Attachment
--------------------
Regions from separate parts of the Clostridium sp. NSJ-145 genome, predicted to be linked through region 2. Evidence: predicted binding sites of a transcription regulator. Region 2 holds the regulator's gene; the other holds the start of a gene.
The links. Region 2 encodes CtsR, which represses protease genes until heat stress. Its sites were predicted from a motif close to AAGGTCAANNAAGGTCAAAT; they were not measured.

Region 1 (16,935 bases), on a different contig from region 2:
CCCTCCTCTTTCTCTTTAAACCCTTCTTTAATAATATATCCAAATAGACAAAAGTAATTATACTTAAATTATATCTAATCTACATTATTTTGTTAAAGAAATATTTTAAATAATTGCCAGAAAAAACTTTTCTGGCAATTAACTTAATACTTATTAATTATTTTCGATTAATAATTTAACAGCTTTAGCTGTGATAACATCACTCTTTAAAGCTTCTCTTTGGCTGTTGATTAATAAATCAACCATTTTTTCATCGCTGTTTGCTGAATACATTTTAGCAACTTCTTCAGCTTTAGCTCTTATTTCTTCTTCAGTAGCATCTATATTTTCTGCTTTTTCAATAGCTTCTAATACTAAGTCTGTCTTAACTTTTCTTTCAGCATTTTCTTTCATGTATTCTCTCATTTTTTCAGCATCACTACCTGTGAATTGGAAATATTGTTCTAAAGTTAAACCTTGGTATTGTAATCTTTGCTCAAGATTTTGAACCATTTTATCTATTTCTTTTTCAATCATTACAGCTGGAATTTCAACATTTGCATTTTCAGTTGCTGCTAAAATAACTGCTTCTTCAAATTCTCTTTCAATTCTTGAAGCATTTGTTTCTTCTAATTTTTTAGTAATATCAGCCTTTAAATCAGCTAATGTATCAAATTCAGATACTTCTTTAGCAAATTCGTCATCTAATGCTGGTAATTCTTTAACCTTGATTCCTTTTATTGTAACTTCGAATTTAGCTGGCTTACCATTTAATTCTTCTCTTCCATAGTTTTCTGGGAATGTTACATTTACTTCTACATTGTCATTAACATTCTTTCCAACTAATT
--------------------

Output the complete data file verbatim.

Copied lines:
Regions from separate parts of the Clostridium sp. NSJ-145 genome, predicted to be linked through region 2. Evidence: predicted binding sites of a transcription regulator. Region 2 holds the regulator's gene; the other holds the start of a gene.
The links. Region 2 encodes CtsR, which represses protease genes until heat stress. Its sites were predicted from a motif close to AAGGTCAANNAAGGTCAAAT; they were not measured.

Region 1 (16,935 bases), on a different contig from region 2:
CCCTCCTCTTTCTCTTTAAACCCTTCTTTAATAATATATCCAAATAGACAAAAGTAATTATACTTAAATTATATCTAATCTACATTATTTTGTTAAAGAAATATTTTAAATAATTGCCAGAAAAAACTTTTCTGGCAATTAACTTAATACTTATTAATTATTTTCGATTAATAATTTAACAGCTTTAGCTGTGATAACATCACTCTTTAAAGCTTCTCTTTGGCTGTTGATTAATAAATCAACCATTTTTTCATCGCTGTTTGCTGAATACATTTTAGCAACTTCTTCAGCTTTAGCTCTTATTTCTTCTTCAGTAGCATCTATATTTTCTGCTTTTTCAATAGCTTCTAATACTAAGTCTGTCTTAACTTTTCTTTCAGCATTTTCTTTCATGTATTCTCTCATTTTTTCAGCATCACTACCTGTGAATTGGAAATATTGTTCTAAAGTTAAACCTTGGTATTGTAATCTTTGCTCAAGATTTTGAACCATTTTATCTATTTCTTTTTCAATCATTACAGCTGGAATTTCAACATTTGCATTTTCAGTTGCTGCTAAAATAACTGCTTCTTCAAATTCTCTTTCAATTCTTGAAGCATTTGTTTCTTCTAATTTTTTAGTAATATCAGCCTTTAAATCAGCTAATGTATCAAATTCAGATACTTCTTTAGCAAATTCGTCATCTAATGCTGGTAATTCTTTAACCTTGATTCCTTTTATTGTAACTTCGAATTTAGCTGGCTTACCATTTAATTCTTCTCTTCCATAGTTTTCTGGGAATGTTACATTTACTTCTACATTGTCATTAACATTCTTTCCAACTAATT